Jerry Garcia's favorite movie was Abbott and Costello Meet Frankenstein, a 1948 comedy/horror mashup that he says gave him "a general fascination with the bizarre" that would fuel his music career. "There are things in this world that are really weird. I don't think I knew that before I saw that movie, that there are things that are really weird, and there are people who are concerned with them," Garcia said in "The Movie That Changed My Life" in 1995. "That became important to me, and I guess I thought to myself, on some level, I think I want to be concerned with things that are weird. […] It seems like fun."

review: Nia DaCosta’s Candyman is a shrewd, artful horror sequel

Hey hey, goin’ a bit off the usual script this week. Haven’t done a straight review of a new release on here before (I think the closest we ever got was our rapid-fire convo about Mank) but I saw the new Candyman over the weekend and for various reasons — chief among them my nagging sense of conflict with the calcifying critical consensus — I feel compelled to get my full two-cents out there in the ether.

The best summer movies to watch while high

It's summer y'all, which means it's time to cozy up with some sungrown bud and indulge in the great tradition of summer movie watching. Whether you're hitting the vape and venturing into a cool, dark theater to escape the heat, catching a cult classic at a retro summer evening drive-in, or just throwing a classic summer comedy on your TV at home while nursing an indica from your favorite bong, there's no summer-movie experience you can't successfully augment with a little cannabis.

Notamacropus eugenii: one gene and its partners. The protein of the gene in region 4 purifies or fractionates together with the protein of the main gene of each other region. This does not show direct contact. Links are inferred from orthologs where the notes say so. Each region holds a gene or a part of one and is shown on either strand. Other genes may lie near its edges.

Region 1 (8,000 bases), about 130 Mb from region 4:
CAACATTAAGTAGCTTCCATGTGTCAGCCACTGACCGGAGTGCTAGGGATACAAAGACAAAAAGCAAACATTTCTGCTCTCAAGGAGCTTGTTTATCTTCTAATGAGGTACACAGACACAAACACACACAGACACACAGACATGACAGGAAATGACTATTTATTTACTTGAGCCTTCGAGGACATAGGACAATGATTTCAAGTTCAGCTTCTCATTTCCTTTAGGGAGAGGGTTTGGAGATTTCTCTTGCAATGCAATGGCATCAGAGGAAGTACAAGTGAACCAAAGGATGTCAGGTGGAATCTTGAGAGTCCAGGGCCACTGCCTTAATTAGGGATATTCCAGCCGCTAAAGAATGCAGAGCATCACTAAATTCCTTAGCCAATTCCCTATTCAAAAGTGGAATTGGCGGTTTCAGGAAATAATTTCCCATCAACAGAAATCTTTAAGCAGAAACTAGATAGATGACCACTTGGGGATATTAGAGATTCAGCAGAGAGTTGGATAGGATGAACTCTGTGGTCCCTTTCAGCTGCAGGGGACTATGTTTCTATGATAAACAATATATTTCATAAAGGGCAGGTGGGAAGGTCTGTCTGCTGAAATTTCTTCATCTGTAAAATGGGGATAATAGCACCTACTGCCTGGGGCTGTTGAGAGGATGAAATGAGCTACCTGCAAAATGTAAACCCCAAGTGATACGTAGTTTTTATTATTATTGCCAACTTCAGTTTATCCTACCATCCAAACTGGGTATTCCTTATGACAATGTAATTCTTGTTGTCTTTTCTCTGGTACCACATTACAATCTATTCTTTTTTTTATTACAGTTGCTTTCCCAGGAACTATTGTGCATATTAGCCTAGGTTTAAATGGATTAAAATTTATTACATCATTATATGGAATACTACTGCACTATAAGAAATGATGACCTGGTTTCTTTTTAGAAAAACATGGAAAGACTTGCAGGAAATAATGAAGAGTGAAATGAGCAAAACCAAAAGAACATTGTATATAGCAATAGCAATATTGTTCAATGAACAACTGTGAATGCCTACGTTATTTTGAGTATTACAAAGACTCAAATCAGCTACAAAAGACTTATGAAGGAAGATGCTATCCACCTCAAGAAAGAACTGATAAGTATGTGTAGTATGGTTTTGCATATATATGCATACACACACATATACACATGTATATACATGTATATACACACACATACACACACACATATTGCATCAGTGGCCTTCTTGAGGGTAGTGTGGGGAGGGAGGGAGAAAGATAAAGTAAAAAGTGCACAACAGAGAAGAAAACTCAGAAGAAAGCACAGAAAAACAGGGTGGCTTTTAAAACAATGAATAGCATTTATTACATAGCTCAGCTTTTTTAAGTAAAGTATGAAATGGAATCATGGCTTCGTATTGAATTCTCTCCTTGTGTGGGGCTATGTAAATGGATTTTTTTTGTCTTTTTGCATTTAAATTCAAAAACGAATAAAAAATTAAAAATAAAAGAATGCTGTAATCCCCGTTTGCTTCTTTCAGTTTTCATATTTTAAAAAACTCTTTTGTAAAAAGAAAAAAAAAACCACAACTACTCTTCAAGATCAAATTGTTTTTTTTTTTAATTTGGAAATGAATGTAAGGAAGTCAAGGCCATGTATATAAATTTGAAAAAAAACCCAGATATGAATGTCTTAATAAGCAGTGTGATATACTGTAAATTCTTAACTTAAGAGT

7 best strains for watching movies, according to entertainment industry insiders

If you've spent any amount of time smoking weed and watching movies, you already know the two activities make an ideal pair. You might say film is the most psychotropic art form, engaging multiple senses and modes of thinking and feeling at once for an experience that, at its best, you can intuit sensorily as well as emotionally. The late filmmaker and legendary stoner Robert Altman once described the ultimate cinematic experience as such on The Dick Cavett Show in 1972.